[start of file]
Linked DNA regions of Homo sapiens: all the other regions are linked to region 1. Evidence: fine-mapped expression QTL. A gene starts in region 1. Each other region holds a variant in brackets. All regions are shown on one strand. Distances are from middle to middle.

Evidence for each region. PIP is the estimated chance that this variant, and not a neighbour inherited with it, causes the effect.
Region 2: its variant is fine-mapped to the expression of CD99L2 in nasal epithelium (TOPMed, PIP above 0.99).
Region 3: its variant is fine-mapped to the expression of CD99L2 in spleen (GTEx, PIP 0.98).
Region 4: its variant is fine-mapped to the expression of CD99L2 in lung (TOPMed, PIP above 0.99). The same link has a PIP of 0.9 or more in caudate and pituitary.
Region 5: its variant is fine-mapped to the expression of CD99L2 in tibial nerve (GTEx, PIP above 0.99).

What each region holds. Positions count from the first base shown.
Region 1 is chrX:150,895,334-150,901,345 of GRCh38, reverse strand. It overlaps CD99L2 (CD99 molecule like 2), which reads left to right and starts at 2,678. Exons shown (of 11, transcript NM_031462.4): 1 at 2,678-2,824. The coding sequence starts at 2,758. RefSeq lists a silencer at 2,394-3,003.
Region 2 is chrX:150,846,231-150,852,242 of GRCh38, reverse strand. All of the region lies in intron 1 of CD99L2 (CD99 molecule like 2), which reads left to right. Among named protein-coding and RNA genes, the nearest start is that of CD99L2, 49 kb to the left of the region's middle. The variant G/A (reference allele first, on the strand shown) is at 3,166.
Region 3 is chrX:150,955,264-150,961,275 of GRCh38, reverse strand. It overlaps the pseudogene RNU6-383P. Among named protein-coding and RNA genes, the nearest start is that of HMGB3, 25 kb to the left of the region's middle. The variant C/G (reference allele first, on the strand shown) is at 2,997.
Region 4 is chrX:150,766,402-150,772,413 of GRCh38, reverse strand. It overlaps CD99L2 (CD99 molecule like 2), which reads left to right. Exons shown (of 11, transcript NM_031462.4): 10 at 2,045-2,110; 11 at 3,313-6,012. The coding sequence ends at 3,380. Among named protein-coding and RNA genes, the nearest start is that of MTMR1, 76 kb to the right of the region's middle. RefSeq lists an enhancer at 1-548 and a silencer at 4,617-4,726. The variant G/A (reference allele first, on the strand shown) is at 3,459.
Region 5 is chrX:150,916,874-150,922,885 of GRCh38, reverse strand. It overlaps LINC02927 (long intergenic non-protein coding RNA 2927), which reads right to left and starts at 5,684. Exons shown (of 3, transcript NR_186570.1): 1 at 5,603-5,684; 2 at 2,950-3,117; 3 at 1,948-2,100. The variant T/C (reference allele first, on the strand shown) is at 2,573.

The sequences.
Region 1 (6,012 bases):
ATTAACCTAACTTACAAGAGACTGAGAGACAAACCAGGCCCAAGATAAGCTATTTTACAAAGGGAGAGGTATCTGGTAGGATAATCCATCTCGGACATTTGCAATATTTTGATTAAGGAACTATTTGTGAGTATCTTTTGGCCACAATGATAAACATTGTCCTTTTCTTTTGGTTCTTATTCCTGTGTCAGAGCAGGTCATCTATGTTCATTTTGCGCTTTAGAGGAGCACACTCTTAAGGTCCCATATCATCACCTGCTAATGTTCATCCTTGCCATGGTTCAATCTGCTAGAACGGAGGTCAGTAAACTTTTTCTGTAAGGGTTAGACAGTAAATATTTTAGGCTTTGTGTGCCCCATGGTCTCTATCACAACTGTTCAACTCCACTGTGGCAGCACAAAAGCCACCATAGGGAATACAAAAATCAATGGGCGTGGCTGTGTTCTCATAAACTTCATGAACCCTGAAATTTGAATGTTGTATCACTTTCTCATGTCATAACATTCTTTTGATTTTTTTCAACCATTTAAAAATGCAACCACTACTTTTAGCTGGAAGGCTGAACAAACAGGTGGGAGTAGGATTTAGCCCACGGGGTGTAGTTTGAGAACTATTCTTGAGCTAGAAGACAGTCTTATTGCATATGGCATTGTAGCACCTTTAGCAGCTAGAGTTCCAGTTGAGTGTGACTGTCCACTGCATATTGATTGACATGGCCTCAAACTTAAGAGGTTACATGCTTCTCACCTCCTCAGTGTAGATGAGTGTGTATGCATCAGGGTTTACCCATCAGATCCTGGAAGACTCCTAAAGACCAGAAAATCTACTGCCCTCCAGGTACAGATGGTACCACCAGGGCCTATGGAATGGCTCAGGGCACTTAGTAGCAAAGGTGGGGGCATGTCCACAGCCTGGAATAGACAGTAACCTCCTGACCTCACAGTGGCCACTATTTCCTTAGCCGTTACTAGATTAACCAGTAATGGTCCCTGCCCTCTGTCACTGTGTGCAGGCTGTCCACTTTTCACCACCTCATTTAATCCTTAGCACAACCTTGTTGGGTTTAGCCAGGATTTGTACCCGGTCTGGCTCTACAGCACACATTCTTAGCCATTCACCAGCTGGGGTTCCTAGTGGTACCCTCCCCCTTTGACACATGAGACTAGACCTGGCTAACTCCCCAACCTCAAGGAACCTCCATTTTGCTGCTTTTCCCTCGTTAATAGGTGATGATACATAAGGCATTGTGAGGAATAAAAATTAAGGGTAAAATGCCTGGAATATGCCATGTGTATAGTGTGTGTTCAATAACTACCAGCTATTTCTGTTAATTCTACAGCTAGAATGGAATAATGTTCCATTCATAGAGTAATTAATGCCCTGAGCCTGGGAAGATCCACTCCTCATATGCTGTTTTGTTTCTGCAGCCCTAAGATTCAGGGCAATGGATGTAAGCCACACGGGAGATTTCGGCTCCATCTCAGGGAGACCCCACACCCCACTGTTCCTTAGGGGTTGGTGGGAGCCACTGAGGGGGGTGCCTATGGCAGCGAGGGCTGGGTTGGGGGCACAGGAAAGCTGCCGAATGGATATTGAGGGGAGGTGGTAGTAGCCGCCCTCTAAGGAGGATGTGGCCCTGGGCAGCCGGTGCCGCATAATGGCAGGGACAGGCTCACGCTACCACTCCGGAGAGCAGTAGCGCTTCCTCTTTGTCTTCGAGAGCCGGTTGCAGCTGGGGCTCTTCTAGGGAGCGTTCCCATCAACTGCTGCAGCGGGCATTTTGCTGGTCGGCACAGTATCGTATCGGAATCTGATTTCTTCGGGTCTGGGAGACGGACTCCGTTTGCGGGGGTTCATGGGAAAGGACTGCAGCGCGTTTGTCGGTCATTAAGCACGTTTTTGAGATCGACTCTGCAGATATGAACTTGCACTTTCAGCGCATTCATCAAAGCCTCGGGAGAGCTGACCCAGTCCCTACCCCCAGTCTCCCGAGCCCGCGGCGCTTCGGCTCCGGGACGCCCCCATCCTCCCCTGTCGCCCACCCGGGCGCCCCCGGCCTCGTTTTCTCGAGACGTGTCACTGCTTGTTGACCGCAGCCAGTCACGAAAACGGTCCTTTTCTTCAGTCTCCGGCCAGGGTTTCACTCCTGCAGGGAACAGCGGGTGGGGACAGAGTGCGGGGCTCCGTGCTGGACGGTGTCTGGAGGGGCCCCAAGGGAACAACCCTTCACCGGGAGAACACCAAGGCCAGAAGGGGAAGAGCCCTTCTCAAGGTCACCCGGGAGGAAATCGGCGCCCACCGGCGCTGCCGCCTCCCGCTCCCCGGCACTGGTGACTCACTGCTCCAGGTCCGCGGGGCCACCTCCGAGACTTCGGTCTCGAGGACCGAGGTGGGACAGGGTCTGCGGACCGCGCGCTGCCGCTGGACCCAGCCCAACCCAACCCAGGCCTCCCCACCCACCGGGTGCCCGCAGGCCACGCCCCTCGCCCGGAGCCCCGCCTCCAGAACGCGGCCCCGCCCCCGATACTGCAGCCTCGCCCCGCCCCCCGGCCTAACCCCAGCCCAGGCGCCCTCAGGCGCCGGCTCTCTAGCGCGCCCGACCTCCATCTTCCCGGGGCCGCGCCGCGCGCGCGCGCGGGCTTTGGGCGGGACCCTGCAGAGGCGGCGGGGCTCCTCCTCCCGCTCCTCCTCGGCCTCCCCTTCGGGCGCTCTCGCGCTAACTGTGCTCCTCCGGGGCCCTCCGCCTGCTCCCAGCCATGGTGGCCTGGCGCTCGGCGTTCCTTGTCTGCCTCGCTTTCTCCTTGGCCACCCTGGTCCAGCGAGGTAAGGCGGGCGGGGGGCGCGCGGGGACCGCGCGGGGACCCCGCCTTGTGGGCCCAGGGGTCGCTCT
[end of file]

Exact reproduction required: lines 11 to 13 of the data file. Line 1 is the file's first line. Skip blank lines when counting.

Region 4 is chrX:150,766,402-150,772,413 of GRCh38, reverse strand. It overlaps CD99L2 (CD99 molecule like 2), which reads left to right. Exons shown (of 11, transcript NM_031462.4): 10 at 2,045-2,110; 11 at 3,313-6,012. The coding sequence ends at 3,380. Among named protein-coding and RNA genes, the nearest start is that of MTMR1, 76 kb to the right of the region's middle. RefSeq lists an enhancer at 1-548 and a silencer at 4,617-4,726. The variant G/A (reference allele first, on the strand shown) is at 3,459.
Region 5 is chrX:150,916,874-150,922,885 of GRCh38, reverse strand. It overlaps LINC02927 (long intergenic non-protein coding RNA 2927), which reads right to left and starts at 5,684. Exons shown (of 3, transcript NR_186570.1): 1 at 5,603-5,684; 2 at 2,950-3,117; 3 at 1,948-2,100. The variant T/C (reference allele first, on the strand shown) is at 2,573.

The sequences.